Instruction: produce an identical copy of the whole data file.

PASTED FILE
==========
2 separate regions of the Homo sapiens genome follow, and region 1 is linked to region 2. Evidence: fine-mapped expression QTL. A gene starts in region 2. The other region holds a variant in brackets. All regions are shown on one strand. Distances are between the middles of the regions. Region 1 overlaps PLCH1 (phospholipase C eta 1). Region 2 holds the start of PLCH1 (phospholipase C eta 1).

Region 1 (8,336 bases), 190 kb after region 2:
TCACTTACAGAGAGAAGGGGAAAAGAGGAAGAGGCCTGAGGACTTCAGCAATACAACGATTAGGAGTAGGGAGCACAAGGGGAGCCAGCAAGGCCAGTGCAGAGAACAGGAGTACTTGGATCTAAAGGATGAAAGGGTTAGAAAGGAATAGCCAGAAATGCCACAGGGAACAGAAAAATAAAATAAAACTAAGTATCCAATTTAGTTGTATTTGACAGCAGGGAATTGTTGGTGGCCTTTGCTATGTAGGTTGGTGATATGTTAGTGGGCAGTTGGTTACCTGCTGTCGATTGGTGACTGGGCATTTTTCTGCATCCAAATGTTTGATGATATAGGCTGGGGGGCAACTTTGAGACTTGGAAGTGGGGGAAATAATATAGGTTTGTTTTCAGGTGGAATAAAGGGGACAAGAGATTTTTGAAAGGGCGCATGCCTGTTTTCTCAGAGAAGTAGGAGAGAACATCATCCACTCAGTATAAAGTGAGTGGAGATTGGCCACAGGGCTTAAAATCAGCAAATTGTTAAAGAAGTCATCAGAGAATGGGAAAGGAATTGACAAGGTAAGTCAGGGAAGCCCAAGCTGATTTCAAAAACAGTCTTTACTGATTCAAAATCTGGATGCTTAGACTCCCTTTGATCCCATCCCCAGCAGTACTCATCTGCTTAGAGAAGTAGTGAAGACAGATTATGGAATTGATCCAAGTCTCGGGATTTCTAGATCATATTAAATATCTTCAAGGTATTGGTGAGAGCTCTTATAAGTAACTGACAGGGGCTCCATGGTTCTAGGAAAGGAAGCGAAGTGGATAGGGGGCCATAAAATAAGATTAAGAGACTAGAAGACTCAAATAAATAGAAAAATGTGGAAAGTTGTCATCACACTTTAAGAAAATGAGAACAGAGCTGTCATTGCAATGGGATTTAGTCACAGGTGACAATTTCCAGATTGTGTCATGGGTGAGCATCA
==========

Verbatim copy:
2 separate regions of the Homo sapiens genome follow, and region 1 is linked to region 2. Evidence: fine-mapped expression QTL. A gene starts in region 2. The other region holds a variant in brackets. All regions are shown on one strand. Distances are between the middles of the regions. Region 1 overlaps PLCH1 (phospholipase C eta 1). Region 2 holds the start of PLCH1 (phospholipase C eta 1).

Region 1 (8,336 bases), 190 kb after region 2:
TCACTTACAGAGAGAAGGGGAAAAGAGGAAGAGGCCTGAGGACTTCAGCAATACAACGATTAGGAGTAGGGAGCACAAGGGGAGCCAGCAAGGCCAGTGCAGAGAACAGGAGTACTTGGATCTAAAGGATGAAAGGGTTAGAAAGGAATAGCCAGAAATGCCACAGGGAACAGAAAAATAAAATAAAACTAAGTATCCAATTTAGTTGTATTTGACAGCAGGGAATTGTTGGTGGCCTTTGCTATGTAGGTTGGTGATATGTTAGTGGGCAGTTGGTTACCTGCTGTCGATTGGTGACTGGGCATTTTTCTGCATCCAAATGTTTGATGATATAGGCTGGGGGGCAACTTTGAGACTTGGAAGTGGGGGAAATAATATAGGTTTGTTTTCAGGTGGAATAAAGGGGACAAGAGATTTTTGAAAGGGCGCATGCCTGTTTTCTCAGAGAAGTAGGAGAGAACATCATCCACTCAGTATAAAGTGAGTGGAGATTGGCCACAGGGCTTAAAATCAGCAAATTGTTAAAGAAGTCATCAGAGAATGGGAAAGGAATTGACAAGGTAAGTCAGGGAAGCCCAAGCTGATTTCAAAAACAGTCTTTACTGATTCAAAATCTGGATGCTTAGACTCCCTTTGATCCCATCCCCAGCAGTACTCATCTGCTTAGAGAAGTAGTGAAGACAGATTATGGAATTGATCCAAGTCTCGGGATTTCTAGATCATATTAAATATCTTCAAGGTATTGGTGAGAGCTCTTATAAGTAACTGACAGGGGCTCCATGGTTCTAGGAAAGGAAGCGAAGTGGATAGGGGGCCATAAAATAAGATTAAGAGACTAGAAGACTCAAATAAATAGAAAAATGTGGAAAGTTGTCATCACACTTTAAGAAAATGAGAACAGAGCTGTCATTGCAATGGGATTTAGTCACAGGTGACAATTTCCAGATTGTGTCATGGGTGAGCATCA